How Can We Help Our Colleagues Become More Data Literate?
Data democratization — making data more accessible to all of an organization’s users — is predicted to be the top data-centric trend of 2023, according to research group TDWI. But is data democratization truly effective if users do not understand how to interpret the data they’re accessing?
Unfortunately, that is the case with a significant number of non-IT users. A recent study by Boston Consulting Group revealed that only 45% of respondents said that their company promotes data literacy among all employees, even though 73% expect the number of nontechnical data consumers to grow.
Being data literate is essential for everyone, however. By becoming data literate, application developers can build more intelligent applications, sales managers can better understand customer purchasing decisions and C-level executives can gauge how well their businesses are performing.
A data-literate organization also helps us, the data scientists. We don’t spend our days analyzing data and building models just for the sake of a paycheck; we want our work to be deployable, usable and beneficial to our colleagues and organizations.
So, how can we help others in our organizations become more data literate?
Double Down on Data Visualization
While we live in data, C-suite executives, sales managers, customer-service executives and others live in PowerPoint presentations. They understand visuals: pie and bar charts, infographics, demographic maps and the like.
To help our colleagues become more data literate, we must present data in a way that makes sense to them. Often, that means presenting findings in a highly visual manner that shows important information at a glance.
For example, at Red Hat we build models to help our customer-service representatives better understand the journeys our customers are taking with us. We have collected vast amounts of internal data culled from various sources throughout the organization, including sales, customer care, product management, product marketing and others.
Our data-science team analyzes the input and creates visualizations of the output in the form of user dashboards, reports and presentations — whatever visual format our colleagues are most comfortable using. They are not data scientists, nor do they want to be. Yet they have become data literate, not by being able to analyze data, but by being able to visualize and understand the intelligence behind the data.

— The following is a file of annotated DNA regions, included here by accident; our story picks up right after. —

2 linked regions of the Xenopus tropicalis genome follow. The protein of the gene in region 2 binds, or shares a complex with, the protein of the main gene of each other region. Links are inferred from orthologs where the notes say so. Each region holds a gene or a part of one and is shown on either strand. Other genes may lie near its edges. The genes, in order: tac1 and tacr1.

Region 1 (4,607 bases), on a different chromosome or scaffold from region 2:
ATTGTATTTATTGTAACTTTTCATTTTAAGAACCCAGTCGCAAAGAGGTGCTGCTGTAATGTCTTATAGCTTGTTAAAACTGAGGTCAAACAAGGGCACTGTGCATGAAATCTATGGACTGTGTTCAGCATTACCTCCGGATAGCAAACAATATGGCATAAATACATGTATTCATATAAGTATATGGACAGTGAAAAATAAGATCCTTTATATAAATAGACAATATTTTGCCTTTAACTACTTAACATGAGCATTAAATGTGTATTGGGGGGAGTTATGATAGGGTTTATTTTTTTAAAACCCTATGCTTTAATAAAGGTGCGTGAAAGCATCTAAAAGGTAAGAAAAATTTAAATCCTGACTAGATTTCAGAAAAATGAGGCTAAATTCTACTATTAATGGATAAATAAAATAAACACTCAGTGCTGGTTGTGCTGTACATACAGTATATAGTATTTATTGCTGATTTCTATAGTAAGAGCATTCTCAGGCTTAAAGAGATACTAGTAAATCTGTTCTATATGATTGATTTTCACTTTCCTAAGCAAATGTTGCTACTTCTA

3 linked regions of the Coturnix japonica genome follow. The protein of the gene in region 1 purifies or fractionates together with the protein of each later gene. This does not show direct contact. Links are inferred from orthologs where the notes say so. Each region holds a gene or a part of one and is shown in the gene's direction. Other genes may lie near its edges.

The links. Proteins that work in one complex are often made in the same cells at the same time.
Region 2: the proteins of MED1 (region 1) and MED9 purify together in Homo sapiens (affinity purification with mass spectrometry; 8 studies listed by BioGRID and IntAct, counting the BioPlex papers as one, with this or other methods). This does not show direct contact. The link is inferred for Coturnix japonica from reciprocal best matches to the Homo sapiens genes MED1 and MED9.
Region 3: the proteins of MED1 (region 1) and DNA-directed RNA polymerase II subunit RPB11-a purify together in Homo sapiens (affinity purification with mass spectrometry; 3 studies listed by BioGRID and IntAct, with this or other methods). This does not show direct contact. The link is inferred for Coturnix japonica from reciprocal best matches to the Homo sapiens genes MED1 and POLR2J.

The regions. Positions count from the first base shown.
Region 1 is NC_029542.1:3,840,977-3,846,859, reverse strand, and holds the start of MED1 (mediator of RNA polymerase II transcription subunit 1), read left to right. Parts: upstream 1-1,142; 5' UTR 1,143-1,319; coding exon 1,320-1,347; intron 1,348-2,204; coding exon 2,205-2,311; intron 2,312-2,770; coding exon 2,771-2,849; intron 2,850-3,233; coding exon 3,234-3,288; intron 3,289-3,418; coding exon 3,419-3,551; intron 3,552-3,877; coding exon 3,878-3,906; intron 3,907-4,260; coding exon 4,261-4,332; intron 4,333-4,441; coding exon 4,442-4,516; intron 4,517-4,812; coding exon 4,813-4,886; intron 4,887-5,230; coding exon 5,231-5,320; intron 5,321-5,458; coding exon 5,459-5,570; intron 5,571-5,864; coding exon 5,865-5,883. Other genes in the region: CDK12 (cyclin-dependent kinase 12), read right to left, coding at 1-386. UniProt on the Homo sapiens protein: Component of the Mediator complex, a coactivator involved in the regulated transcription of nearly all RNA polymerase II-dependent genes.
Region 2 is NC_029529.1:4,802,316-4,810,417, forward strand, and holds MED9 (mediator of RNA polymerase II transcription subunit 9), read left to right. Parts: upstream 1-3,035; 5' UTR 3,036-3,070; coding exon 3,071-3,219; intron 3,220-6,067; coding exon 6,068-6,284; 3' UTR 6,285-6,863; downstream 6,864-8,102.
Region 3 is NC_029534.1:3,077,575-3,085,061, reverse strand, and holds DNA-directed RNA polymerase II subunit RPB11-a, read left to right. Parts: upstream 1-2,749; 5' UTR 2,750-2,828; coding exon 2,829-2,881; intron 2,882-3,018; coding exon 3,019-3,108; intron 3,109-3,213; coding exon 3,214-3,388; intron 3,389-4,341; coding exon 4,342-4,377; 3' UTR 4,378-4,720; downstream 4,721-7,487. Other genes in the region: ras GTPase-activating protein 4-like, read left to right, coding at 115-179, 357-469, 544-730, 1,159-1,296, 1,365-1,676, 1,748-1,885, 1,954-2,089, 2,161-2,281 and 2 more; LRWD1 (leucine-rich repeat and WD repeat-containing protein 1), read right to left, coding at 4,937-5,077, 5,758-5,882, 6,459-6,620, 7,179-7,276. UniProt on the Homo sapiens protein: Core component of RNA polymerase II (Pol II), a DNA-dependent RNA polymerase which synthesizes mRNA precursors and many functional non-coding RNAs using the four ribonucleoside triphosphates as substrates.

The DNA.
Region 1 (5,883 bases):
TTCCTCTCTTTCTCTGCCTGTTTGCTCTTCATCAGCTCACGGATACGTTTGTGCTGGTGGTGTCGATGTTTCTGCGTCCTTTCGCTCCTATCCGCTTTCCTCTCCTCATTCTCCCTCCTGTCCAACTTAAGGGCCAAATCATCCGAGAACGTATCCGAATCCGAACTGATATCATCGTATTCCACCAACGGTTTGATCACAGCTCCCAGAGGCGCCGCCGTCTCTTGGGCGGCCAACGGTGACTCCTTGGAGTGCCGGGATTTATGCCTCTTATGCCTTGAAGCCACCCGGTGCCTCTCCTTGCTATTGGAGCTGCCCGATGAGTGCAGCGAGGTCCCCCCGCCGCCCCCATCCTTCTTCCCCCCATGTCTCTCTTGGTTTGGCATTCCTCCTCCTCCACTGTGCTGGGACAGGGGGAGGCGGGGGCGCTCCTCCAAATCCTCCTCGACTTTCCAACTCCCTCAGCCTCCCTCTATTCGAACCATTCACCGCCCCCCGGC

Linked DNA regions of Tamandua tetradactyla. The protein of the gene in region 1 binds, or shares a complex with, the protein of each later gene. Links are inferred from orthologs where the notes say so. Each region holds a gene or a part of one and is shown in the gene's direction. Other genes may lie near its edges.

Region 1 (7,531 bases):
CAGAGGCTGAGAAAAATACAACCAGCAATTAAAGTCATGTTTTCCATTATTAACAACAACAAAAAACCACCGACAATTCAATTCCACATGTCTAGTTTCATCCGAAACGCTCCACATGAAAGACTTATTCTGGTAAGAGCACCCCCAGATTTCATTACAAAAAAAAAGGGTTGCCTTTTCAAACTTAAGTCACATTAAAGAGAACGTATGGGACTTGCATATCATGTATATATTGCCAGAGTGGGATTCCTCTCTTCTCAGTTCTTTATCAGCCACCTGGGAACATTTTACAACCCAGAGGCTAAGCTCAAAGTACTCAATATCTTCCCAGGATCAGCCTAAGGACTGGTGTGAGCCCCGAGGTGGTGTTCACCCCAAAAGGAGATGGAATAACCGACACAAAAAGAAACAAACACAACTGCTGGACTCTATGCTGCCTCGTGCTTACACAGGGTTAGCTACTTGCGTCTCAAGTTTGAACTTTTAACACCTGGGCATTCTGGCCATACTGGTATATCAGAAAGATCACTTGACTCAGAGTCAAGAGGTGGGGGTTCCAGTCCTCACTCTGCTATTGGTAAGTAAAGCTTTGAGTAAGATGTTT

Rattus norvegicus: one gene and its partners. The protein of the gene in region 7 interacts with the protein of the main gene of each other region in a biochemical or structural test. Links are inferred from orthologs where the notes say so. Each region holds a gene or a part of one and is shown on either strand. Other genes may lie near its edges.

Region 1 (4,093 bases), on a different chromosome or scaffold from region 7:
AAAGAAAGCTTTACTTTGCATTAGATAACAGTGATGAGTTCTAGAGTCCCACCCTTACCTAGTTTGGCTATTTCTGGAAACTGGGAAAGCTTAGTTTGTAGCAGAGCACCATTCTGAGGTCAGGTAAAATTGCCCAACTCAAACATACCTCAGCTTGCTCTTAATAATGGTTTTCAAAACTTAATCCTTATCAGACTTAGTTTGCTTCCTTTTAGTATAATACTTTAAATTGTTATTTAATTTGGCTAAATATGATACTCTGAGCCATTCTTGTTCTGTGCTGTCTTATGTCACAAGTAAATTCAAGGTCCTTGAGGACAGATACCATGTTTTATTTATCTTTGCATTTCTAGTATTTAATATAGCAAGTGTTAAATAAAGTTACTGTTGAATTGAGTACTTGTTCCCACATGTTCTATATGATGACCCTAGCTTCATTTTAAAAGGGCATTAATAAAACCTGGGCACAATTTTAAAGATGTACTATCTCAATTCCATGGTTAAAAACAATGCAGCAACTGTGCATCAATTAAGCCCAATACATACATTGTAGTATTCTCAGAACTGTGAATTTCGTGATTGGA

Launch a Data-Literacy Education Program
Presenting data in a user-friendly way may not be enough. We need to ensure that users understand the importance of data to themselves and their organizations.
This can be done through data-literacy education programs. These programs can be modified based on the needs of different organizations, but education should be a consistent and foundational pillar.
Education should include regular and ongoing training on the value and importance of data literacy. Courses and modules can range from the basics (“What is data literacy and why is it important”), to the advanced (“What is data storytelling?”), to the specific (“The value of data visualization tools and how to use them effectively”).
The curriculum should be developed and taught by people who regularly work with data. For example, I helped develop a data-literacy training program at Red Hat. I wrote several courses and answered students’ questions. It’s been a great opportunity for me to share my expertise and help others learn how understanding data can boost their own careers.
Practice Proper Data Governance
International laws like the General Data Protection Regulation (GDPR) and the growing prevalence of state and local data privacy laws have made data protection and governance critical business initiatives. It’s important that anyone who handles data manages that data responsibly, especially if the data is personal and sensitive in nature.
Still, it’s not always easy to know what can, cannot or should be shared and with whom. Regulations and laws are continually changing, and data is often incomplete and inaccurate. And while many organizations, including Red Hat, have teams dedicated to data sovereignty and good data governance, it will sometimes be up to the individual to determine how to use data in a given instance. In these instances, users should take a moment and consider several factors, including:
- What does the data contain? Does the data contain personally identifiable or proprietary information?
- Who will see the data? Will the data be accessible to all or a wide group of users? Should it be accessible to such a large number of people?
- Is the data accurate? Is it good enough to share on GitHub or a similar repository?
Helping our colleagues understand how to ask and answer these questions and giving them the knowledge and tools they need to interpret data will help create a data-literate culture. That will benefit everyone, especially as data continues to be a driving force for better business outcomes.